Sometimes I get messages from friends about their memories with my mom, or my boyfriend points out some funny thing that I do that I inherited from my mom, or friends will ask me how I’m doing because they know a certain time of year is hard. It doesn’t have to be a “Let’s sit down and talk about your loss because we haven’t in a while”, but the short text messages that I get out of the blue make just as much of a difference. Send them an article (I love this), a book you found about unique perspectives on grief, or a card that simply says, “Yo, I’m thinking of you” because you are and that’s amazing.
Ask about other people in their family.
One thing I appreciate more than anything is when friends ask me about how the rest of my family is doing. It means the world to me when someone knows that not only am I grieving, but that I’m surrounded by grieving people who also need support. And that most likely, I’m taking care of myself and that person!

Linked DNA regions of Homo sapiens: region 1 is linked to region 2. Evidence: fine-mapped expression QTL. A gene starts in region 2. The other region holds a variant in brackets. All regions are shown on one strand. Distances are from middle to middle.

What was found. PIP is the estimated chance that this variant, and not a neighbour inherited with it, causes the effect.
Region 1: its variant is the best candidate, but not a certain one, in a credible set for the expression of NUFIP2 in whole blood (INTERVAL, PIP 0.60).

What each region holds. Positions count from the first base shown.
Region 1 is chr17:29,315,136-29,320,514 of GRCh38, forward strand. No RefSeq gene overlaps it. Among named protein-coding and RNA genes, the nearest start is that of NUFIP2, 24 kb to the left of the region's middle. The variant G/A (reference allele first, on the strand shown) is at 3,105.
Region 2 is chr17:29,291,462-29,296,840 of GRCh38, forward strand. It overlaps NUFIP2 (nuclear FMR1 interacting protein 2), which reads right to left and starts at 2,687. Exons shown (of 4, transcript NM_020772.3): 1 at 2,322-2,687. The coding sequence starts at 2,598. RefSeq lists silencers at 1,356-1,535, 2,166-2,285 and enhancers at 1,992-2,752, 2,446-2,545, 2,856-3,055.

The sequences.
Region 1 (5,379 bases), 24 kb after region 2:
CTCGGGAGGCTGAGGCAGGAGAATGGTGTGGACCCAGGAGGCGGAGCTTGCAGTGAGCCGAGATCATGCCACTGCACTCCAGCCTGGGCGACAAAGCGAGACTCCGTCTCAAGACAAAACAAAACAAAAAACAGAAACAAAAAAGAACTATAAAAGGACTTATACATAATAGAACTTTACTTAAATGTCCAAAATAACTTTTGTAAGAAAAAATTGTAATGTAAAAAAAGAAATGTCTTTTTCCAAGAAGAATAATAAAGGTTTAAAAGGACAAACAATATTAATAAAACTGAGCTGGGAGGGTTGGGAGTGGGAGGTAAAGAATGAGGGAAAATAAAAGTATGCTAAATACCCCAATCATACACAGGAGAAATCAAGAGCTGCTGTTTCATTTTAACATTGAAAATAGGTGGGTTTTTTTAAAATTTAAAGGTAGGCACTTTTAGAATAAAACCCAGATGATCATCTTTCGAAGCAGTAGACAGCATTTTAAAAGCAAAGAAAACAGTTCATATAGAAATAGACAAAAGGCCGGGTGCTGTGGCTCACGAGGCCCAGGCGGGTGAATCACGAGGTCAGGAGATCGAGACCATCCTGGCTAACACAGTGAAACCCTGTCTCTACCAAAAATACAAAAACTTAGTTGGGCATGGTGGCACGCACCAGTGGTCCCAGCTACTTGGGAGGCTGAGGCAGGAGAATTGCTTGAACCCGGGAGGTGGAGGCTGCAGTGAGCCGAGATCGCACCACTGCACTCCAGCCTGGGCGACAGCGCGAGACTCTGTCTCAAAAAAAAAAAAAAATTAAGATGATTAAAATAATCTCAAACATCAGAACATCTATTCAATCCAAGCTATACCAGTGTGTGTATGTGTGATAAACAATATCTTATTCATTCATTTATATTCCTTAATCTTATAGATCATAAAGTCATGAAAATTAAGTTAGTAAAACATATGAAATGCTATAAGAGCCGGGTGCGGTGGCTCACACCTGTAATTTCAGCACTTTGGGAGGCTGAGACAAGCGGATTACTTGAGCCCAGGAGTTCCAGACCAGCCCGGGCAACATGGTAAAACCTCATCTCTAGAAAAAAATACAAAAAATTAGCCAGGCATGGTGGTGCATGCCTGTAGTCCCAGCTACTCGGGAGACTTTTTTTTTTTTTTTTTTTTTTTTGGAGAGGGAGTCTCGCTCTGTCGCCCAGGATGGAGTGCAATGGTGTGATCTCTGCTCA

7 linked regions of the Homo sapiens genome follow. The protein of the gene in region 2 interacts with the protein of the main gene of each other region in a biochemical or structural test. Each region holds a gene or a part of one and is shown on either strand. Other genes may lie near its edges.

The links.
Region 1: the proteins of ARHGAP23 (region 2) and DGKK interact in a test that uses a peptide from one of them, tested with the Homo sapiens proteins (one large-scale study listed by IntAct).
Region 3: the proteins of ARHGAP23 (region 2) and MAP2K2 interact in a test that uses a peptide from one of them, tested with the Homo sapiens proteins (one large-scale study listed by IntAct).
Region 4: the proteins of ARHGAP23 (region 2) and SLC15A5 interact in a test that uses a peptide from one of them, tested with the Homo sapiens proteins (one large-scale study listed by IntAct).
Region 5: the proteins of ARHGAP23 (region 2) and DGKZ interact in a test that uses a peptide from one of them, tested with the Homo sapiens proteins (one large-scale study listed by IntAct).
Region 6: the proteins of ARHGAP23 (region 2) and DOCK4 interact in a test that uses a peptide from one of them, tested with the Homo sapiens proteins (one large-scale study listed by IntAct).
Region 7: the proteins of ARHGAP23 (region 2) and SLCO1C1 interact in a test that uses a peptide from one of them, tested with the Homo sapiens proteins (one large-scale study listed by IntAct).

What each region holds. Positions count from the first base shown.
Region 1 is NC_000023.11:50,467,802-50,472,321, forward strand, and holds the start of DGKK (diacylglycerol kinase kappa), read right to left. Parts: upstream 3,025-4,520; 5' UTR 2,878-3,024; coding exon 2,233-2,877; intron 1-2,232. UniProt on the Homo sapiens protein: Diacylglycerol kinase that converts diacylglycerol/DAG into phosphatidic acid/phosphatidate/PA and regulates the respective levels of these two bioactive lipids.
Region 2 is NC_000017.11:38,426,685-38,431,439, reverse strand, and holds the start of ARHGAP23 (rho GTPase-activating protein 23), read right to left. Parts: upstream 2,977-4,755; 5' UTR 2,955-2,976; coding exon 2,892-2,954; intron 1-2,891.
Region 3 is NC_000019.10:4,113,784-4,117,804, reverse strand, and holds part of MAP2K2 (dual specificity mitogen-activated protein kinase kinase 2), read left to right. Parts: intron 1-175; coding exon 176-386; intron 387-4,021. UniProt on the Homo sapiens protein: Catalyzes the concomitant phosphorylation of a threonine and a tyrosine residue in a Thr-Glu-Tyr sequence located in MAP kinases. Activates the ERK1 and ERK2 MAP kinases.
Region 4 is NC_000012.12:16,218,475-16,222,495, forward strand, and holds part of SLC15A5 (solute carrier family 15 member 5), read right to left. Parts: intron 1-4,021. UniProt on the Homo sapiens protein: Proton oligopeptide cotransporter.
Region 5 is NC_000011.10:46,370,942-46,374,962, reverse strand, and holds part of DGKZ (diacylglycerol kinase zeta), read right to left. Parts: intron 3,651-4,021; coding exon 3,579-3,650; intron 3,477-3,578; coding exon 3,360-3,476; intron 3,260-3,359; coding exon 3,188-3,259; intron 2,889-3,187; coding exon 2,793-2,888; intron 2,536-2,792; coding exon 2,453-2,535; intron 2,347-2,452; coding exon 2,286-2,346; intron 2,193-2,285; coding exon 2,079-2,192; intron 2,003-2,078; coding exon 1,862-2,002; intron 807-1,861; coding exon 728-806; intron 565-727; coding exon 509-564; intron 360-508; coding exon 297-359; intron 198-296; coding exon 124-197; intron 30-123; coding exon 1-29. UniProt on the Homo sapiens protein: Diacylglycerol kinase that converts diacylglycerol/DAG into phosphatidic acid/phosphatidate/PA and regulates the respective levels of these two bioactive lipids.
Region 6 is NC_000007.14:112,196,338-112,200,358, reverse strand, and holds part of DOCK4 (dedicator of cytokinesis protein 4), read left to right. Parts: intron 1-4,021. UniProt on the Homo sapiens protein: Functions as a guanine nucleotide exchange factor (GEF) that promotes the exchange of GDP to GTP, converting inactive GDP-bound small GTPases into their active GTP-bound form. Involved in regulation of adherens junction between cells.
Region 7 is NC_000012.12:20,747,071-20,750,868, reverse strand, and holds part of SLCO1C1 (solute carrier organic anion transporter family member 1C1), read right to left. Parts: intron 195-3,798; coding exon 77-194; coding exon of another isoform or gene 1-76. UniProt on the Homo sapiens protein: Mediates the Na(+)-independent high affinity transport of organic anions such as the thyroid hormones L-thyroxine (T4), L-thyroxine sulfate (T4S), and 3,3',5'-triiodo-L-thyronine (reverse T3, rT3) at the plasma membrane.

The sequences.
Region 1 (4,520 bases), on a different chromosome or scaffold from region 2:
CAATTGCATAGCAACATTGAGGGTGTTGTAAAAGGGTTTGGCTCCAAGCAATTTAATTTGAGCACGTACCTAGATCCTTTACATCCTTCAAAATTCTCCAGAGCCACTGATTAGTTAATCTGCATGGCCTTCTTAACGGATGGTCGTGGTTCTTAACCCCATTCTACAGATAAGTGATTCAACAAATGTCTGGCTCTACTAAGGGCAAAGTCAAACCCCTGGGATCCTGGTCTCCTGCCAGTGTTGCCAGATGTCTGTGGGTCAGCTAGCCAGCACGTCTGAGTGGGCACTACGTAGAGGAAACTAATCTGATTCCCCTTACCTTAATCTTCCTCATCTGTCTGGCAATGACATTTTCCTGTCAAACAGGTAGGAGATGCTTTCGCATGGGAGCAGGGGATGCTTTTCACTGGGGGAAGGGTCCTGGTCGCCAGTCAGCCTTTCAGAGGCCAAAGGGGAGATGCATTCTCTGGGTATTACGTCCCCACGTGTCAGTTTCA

When I hear from someone asking how my dad is, or someone reminds me that Motehr’s Day would be hard for my grandma too (seeing as she was my mom’s mom), I appreciate that they’re making an effort to think beyond me and my stress or grief during hard times.
Help them celebrate.
As we get older, it’s just as important to remember birthdays as it is to remember death-related anniversaries. After my mom died, the first time I celebrated my birthday was on a trip to Paris she’d booked me and my partner months before she died. Yeah, Paris is cool. No, it was not easy taking a trip she’d booked and celebrating my birthday without calling her.